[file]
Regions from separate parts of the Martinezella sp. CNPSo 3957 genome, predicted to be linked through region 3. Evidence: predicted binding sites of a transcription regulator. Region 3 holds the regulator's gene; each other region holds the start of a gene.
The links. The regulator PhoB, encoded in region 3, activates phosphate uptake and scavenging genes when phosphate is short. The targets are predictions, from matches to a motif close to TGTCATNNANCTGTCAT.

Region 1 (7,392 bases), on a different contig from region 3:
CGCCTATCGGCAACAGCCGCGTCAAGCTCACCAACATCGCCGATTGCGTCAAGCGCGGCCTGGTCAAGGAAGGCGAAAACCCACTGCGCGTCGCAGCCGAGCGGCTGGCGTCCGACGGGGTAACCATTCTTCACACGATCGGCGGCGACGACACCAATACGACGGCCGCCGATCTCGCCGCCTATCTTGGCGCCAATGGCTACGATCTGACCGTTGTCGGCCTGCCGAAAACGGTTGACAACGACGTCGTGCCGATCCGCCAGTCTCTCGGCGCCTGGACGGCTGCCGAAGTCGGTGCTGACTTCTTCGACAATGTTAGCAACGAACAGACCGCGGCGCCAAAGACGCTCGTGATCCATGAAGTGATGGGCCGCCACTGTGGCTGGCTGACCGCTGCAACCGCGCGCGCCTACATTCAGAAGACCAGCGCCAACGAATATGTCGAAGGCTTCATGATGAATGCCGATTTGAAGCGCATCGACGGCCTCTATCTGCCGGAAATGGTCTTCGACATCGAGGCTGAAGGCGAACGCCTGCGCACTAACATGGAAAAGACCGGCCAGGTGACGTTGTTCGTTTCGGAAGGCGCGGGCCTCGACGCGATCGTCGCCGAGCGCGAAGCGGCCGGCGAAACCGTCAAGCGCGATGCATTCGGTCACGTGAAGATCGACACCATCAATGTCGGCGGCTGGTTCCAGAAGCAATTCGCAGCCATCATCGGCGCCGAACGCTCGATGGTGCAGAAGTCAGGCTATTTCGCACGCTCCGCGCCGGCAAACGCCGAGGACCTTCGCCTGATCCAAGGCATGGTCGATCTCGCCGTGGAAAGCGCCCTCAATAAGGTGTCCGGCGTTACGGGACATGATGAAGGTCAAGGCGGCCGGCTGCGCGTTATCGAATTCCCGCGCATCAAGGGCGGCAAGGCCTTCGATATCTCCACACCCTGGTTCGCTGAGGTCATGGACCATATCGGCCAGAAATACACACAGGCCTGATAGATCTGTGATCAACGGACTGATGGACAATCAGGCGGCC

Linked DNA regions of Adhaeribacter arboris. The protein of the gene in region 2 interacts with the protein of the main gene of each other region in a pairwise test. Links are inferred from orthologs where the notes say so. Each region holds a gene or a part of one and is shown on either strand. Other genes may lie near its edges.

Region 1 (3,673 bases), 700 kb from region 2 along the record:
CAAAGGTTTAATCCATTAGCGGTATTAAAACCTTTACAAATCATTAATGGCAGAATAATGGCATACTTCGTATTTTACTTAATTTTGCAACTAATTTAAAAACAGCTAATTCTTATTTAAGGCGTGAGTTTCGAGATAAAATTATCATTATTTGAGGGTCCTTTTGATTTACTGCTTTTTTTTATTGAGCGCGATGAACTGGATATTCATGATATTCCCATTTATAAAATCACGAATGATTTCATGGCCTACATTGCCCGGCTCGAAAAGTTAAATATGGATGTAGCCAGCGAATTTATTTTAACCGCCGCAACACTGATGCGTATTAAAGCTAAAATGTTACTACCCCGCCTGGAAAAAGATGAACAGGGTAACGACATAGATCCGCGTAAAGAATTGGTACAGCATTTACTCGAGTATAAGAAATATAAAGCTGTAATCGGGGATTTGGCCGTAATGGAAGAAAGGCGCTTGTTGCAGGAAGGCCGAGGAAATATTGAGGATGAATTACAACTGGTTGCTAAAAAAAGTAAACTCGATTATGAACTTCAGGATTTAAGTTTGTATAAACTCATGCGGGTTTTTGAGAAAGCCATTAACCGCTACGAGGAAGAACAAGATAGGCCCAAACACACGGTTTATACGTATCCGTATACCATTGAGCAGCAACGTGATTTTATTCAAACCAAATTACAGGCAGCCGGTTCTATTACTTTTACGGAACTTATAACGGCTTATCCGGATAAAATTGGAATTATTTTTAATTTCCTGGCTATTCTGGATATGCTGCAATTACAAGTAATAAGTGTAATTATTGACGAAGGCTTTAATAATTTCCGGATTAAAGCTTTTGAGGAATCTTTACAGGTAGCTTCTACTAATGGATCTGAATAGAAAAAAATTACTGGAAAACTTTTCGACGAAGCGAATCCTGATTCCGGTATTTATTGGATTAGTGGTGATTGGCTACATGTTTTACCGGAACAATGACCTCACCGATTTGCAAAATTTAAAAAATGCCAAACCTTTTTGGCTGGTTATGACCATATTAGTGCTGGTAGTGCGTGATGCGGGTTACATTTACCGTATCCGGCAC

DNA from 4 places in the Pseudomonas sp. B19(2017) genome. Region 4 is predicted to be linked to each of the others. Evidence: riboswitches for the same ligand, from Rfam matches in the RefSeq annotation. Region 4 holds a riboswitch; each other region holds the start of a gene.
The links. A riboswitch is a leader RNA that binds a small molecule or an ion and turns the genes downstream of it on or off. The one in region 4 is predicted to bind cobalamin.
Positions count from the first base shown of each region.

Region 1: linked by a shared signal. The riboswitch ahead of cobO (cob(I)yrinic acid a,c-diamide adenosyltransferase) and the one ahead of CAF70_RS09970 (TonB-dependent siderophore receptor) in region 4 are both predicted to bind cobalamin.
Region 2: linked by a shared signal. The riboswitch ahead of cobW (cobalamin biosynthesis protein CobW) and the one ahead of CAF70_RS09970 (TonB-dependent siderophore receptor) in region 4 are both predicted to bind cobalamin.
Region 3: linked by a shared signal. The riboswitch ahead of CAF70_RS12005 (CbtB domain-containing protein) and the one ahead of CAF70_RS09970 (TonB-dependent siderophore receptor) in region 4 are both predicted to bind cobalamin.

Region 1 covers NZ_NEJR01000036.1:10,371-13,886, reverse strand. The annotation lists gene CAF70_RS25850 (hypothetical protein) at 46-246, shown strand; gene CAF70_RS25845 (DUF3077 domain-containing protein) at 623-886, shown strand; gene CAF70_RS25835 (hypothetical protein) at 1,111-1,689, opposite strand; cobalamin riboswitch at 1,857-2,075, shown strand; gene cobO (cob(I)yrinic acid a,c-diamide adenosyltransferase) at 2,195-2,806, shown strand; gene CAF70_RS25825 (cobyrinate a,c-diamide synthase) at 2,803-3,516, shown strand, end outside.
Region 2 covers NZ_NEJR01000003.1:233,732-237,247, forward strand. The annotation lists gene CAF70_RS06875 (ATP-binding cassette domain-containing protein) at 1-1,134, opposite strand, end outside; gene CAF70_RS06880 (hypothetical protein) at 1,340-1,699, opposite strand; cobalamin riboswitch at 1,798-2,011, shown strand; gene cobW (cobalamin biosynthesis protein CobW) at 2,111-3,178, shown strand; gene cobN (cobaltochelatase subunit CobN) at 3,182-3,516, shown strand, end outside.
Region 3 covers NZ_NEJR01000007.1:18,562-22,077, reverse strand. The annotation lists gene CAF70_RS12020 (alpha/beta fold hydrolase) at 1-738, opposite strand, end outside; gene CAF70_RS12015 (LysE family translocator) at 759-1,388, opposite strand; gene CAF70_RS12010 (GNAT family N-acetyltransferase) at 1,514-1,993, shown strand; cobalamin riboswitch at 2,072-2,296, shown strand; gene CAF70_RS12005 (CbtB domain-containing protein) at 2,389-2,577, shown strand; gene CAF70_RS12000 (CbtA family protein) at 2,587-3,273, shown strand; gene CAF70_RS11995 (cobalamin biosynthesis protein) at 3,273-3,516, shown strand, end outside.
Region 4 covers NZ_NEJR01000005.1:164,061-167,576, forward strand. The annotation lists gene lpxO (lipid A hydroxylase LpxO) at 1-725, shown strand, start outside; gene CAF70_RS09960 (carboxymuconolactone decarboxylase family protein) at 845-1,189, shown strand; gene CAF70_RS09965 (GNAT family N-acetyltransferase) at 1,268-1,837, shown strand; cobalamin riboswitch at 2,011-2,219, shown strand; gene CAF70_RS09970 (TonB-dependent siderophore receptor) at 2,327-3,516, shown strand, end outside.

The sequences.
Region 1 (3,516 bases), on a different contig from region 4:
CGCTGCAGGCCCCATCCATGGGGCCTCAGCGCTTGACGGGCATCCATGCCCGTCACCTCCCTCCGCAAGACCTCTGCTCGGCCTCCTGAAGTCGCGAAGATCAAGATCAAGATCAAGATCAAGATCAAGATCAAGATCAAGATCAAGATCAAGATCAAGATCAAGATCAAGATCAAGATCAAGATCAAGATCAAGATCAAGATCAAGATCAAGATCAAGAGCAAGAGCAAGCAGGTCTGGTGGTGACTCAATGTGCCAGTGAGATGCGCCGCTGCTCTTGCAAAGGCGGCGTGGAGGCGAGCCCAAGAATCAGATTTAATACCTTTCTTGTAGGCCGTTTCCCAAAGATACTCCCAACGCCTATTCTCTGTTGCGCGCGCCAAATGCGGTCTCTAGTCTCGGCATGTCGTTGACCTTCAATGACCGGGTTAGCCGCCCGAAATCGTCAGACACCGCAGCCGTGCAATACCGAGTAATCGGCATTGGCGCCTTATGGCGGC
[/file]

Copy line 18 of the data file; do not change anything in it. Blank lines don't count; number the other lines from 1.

The sequences.